Mark’s General Tips

Bertie Simmonds
August 24, 2018

Mark Haycock is back with answers to all of your burning questions, but here are some of his general tips!

Our very own wizened sages, Messrs Mark Haycock and Steve Cooper are here to answer all of your woes, be they mechanical or spiritual. Every month we will be giving advice, as well as some general tips. Don’t forget to send in your own tips too!


Be safe with your batteries!


Battery terminals can cause trouble. Although the voltage they carry is quite small, the current a lead acid battery can produce is very high so it’s vital the battery is never short-circuited. For instance never be tempted to put a spanner down on the top of a battery, however careful you think you are.

If the battery or its carrier are not quite as the manufacturer intended, you need to be careful that the seat pan (or anything else) cannot touch the terminals. Finally, when connecting the battery, it is safer to do the earth (ground) terminal last. When disconnecting do it first.


Know your threads!


One great thing about the system for metric screw threads is that they are a universal standard. Or are they? There are different series for coarse, fine and extra fine threads, which have different thread pitches for the same nominal diameter, but there is also the question of the JIS system. JIS stands for Japanese Industrial Standard and was in use by the Japanese manufacturers until 1967. If you have a real museum piece, watch out for 3, 4, 5 and 12mm threads which have a coarser pitch for the JIS system.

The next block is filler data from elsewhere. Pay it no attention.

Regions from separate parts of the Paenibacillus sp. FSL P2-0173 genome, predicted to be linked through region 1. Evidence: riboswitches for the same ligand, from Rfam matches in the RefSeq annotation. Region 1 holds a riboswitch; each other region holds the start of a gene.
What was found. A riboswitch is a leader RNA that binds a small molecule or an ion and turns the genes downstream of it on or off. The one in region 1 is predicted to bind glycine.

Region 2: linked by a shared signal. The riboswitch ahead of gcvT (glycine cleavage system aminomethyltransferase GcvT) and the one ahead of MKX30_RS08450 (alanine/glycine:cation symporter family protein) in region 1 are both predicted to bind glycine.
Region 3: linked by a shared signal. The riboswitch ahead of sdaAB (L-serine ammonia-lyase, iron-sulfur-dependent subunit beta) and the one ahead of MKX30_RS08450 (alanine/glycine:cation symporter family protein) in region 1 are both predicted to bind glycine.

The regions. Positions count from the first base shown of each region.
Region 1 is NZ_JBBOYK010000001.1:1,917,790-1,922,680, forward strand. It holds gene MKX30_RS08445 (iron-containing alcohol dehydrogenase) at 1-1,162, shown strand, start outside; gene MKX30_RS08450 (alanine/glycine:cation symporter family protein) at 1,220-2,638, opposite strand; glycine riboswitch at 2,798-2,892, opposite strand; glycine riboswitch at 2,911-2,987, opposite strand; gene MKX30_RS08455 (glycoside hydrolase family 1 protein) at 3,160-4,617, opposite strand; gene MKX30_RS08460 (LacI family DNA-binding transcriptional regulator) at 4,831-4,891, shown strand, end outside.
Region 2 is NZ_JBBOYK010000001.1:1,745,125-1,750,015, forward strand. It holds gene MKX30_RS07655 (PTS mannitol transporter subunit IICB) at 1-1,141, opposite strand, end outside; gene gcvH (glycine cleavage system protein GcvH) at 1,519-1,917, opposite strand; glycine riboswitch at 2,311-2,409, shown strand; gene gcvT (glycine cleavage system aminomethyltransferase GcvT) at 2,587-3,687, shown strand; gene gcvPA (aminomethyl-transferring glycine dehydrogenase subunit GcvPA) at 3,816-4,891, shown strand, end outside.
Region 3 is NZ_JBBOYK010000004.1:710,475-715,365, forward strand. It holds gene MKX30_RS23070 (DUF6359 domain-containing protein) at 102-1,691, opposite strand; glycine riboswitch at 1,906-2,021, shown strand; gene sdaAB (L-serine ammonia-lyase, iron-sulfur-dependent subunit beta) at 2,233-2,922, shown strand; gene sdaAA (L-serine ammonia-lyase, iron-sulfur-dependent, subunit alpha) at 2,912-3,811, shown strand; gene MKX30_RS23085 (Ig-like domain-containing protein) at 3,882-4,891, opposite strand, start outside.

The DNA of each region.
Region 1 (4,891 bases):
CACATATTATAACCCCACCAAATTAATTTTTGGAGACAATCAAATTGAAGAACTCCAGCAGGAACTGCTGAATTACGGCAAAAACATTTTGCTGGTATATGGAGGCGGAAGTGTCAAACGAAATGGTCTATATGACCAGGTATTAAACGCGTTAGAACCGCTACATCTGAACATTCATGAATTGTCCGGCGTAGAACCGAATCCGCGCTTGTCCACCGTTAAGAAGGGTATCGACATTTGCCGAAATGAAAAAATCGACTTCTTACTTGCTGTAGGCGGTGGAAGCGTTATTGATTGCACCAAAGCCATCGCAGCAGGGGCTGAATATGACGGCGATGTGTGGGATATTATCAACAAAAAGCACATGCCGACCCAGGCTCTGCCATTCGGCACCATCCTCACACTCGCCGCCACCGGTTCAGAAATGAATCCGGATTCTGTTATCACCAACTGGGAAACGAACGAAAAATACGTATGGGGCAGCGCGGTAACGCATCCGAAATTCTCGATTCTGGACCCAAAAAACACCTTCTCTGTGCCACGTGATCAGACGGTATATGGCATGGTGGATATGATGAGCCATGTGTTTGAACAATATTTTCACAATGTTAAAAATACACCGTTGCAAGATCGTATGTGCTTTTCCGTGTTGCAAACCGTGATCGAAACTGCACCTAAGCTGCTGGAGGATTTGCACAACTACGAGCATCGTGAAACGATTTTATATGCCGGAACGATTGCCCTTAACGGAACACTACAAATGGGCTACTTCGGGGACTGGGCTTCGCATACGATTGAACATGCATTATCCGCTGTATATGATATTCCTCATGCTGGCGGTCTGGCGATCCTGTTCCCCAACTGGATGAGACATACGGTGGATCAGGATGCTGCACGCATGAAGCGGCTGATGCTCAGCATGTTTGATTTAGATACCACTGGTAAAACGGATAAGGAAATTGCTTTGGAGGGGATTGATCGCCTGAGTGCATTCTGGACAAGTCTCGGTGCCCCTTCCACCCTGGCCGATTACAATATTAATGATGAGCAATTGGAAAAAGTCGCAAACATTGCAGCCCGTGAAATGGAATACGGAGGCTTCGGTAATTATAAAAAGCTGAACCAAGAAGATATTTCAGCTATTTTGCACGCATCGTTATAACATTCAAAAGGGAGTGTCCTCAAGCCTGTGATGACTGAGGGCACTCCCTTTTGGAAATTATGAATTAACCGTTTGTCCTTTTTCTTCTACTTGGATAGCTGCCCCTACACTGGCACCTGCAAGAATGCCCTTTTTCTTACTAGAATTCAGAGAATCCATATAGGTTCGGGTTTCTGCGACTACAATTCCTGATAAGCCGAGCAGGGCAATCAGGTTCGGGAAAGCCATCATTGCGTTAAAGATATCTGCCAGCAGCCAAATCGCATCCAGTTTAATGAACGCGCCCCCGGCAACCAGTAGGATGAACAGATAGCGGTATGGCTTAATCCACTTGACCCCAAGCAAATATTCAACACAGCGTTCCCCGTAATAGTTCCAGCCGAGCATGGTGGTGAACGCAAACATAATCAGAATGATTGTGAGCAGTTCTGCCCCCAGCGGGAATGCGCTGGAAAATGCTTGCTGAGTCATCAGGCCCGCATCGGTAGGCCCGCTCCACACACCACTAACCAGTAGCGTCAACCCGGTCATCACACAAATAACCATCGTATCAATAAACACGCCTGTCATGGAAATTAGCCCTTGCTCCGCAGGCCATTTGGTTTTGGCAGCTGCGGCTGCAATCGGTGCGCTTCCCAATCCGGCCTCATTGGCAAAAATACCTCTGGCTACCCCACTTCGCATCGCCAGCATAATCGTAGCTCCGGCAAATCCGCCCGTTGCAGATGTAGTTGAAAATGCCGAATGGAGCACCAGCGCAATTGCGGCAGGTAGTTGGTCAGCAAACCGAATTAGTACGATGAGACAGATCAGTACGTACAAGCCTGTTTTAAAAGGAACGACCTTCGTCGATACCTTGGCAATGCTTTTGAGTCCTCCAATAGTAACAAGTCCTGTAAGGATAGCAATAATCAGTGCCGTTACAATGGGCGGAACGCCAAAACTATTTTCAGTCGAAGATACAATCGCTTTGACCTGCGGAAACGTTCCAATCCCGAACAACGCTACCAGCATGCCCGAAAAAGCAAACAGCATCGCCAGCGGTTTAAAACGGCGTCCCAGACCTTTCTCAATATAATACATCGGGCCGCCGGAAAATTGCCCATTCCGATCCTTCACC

Get your bearings!


If you arc changing your headstock bearings, you will need to remove the races from the frame, and the usual way to do this is to use a hammer and drift on the overhanging edges to knock them out. But, if the bearings are the taper roller type, the races seem to be designed to prevent this, as the simplest way to create an overhang is to run a ring of bead round with an arc welding set. This also has the effect of contracting the race to aid its removal.

About the Author

Bertie Simmonds

As a child Bertie (well, Robert back then… blame his sister for the nickname) was exposed to motorcycles thanks to his uncles. They would show up at his house with a lovely lady as pillion throughout the 1970s and 1980s. After a naughty time on field bikes (it’s what we did back then) Bertie passed his test in the early 1990s and became a reporter for MCN in 1995, moving to the sports desk and covering World Superbikes in 1996. With a change to Bike Magazine in 1997, he stayed until 2000 as news, features and road test editor. Moving into PR with Cosworth, Bert was bored with cars and returned to bikes in 2001 with Two Wheels Only, becoming editor in 2002 and leaving to be freelance at the end of 2004. With almost a decade freelancing, Bertie joined Mortons in 2013 and became editor of Classic Motorcycle Mechanics, a post he’s desperately clung to, to this day. And no, he’s never had a pretty girl on the back of his bike.

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